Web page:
Given the quality of our running backs, why would we even consider weakening our running game? I know McAdoo wants the flexibility of moving players around who could block but also represent a threat to catch the ball so the defense has to make a more complicated decision as to what to focus upon. That makes sense. But so does having a running game that not only gains yards, maintains possession and batters the defense physically, but also sets up Eli and the offensive line for an easier path to success.

    If they go the route of no fullback they’d better know what they’re doing. I’d be uneasy about it.

  3.  Krow says:

    One of the most important talents a FB must possess in a 21st century offense is the ability to catch passes and then get YAC. This wasn’t a problem when we ran that leather helmet mess of Gilbride’s. But those days are gone.

    •  fanfor55years says:

      Agreed, but are you so confident that the #3 and #4 tight end on the roster would be capable of that any more so than Hynoski? I’m not. At least not yet. And it’s hard to believe those two would be very close to him as a blocker.

  4.  Since 1963 says:

    Yes, but Giants football has always been about the ground game. Was that wrong? Is it a cold-weather division? (As if GB doesn’t play in one!) Our OL may not be world-beaters this year, but I think the foundation is there, and in the next year or so will be very strong. Do we want to change the system so radically this year so that we CAN’T go back to a power running game, committing ourselves now and in the future to the WCO? Again, does McAdoo know exactly what he’s doing, or is he merely cloning what he had in Green Bay? Because if it’s the latter, we might just have the makings of a better ground attack here than he did there.

    Unless, of course, they’re thinking of making Peyton Hillis their FB. But I’m from Missouri on that one. Both Conner and Hynoski have shown me that they can clean out a linebacker on an inside run and make a lane for the RB. That’s the test. Can our TEs do it? Can Hillis do it? And can they do it consistently?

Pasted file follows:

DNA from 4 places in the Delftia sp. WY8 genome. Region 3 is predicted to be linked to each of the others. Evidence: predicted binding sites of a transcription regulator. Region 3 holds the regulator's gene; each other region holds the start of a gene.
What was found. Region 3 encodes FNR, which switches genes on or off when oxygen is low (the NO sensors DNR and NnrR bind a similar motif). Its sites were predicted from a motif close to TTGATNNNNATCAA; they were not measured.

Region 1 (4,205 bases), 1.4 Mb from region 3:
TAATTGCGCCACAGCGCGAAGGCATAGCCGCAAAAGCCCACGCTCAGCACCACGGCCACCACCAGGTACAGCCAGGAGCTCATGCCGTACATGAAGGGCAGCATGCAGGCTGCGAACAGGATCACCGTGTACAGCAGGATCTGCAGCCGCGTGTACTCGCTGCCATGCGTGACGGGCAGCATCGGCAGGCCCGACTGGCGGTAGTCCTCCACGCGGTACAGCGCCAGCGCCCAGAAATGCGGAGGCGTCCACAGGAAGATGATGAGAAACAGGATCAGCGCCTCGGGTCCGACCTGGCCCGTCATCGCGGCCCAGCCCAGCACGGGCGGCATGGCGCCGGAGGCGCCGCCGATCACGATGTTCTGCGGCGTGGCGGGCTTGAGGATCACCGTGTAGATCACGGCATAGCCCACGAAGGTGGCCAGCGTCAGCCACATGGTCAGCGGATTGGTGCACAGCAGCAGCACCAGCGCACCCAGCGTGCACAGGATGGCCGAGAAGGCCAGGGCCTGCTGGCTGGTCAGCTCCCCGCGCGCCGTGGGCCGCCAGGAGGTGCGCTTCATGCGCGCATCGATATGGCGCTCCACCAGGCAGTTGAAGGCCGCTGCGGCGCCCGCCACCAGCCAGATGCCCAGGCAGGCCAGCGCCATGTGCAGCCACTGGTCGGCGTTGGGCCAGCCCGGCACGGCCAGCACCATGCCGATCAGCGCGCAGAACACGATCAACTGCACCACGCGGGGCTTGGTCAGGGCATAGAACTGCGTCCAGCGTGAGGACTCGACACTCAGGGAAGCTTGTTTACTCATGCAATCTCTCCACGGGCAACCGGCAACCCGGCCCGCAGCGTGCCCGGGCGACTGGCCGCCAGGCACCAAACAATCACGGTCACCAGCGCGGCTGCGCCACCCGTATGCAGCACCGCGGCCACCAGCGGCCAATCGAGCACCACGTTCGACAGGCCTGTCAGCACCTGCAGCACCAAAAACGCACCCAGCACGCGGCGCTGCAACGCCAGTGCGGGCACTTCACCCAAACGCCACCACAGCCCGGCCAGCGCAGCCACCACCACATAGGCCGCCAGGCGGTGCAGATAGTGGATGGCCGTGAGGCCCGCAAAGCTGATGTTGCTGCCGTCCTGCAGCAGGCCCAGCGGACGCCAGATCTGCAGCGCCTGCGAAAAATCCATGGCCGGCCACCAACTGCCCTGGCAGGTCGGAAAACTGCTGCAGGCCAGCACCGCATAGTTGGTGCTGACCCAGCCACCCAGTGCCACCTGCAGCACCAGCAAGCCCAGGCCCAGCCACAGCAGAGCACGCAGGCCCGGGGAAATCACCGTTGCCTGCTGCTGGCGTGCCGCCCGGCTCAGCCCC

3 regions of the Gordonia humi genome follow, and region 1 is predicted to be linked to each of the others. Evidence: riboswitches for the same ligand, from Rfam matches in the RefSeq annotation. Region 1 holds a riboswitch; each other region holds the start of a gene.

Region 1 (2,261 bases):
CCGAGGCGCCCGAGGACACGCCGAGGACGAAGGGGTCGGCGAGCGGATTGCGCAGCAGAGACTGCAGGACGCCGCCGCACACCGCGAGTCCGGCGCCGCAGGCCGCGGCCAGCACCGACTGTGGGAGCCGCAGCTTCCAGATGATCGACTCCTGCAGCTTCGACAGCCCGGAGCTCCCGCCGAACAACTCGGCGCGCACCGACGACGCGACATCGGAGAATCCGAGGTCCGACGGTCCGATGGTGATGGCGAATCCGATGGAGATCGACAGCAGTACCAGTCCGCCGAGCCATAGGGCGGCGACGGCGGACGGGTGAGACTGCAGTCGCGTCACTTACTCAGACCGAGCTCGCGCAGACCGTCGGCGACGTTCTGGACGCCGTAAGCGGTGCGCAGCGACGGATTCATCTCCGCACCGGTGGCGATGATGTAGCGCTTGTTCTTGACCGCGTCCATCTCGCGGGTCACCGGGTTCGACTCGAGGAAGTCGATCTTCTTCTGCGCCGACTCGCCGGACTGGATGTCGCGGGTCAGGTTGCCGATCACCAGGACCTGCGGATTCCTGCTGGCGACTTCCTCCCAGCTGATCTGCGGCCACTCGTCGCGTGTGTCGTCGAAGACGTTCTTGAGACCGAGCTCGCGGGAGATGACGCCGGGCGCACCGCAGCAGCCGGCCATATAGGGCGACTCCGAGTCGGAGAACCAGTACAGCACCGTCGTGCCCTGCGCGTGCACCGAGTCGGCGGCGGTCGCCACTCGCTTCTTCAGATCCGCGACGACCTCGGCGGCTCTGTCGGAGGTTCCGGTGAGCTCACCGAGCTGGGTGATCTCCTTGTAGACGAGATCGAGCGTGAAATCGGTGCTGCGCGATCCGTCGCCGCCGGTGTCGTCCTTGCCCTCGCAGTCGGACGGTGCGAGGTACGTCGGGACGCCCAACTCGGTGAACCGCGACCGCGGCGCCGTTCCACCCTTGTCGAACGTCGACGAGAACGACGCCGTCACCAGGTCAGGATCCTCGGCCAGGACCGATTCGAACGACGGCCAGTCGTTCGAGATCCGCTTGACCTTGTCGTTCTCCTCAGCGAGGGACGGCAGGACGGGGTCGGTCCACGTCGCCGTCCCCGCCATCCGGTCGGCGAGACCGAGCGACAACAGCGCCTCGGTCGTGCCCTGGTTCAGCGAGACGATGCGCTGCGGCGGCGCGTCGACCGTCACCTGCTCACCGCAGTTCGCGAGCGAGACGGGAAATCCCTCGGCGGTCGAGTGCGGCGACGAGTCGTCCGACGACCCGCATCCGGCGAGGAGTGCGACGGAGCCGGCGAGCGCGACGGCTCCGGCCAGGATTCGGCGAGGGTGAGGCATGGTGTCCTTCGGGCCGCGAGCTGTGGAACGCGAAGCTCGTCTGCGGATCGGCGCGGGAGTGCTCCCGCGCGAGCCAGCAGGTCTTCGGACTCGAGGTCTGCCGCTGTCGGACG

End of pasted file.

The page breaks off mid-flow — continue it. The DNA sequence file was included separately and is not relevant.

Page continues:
5.  GOAT56 says:

    I think what some are missing about not carrying a FB is that most of our sets are going to have no FB. This is not the Gillbride offense and our base set is 3 WRs, 1 RB and 1 TE. The I formation will not be used nearly as much in this new offense. Even some of the FB type responsibilities seem to be more HB like because of the motion and movement. We would really be keeping a true FB for a handful of plays per game. We will be running the ball mainly from 1 RB sets this year.

    Some have complained about us being outdated in some aspects in how we operate. Many teams do not use a true FB. Dallas went last year without one and it wasn’t apparent watching them from afar.

    •  fanfor55years says:

      I fully get that. But what I also get is that we just might have the best ground game in the NFL this season if we get adequate blocking in front of the runners. I don’t necessarily want to be counting on the West Coast Offense to close out games in the fourth quarter when we’ve built a lead. I want an offense that can pound the defense into submission and break their will. I also like the idea of opening games beating defenses on the ground, forcing them to bring a safety into the box, and killing them with play action after they have to start guessing what we’re doing.

      In those cases we need blockers. Could it be that our “standard set” will change depending upon circumstances? Why not switch to a two-back set when that makes sense? If the offense is to be flexible it seems to me that we should go with the ability to make use of our running talent to ground-and-pound, and occasionally break one, when appropriate. Is it really worth keeping an extra tight end who is relatively mediocre as a tight end when the price is dropping a very talented fullback? Maybe, but the thought makes me quesy.

      •  wduda83 says:

        It really depends on the blocking scheme. Take Green Bay for example. Eddie Lacy, who is a similar talent and runner to Andre Williams, did great without a traditional fullback last year (Kuhn is more of an H-back). I recently read an article in Forbes that revealed that at the start of last season there were a total of 22 fullbacks in the entire NFL (compared to 254 offensive lineman). My point is that you don’t need a fullback in today’s NFL to have a dominant run game. You see great ground games in Philly (hate to say it) and Houston without a fullback. No reason our new up-tempo offense can’t create some mismatches in the running game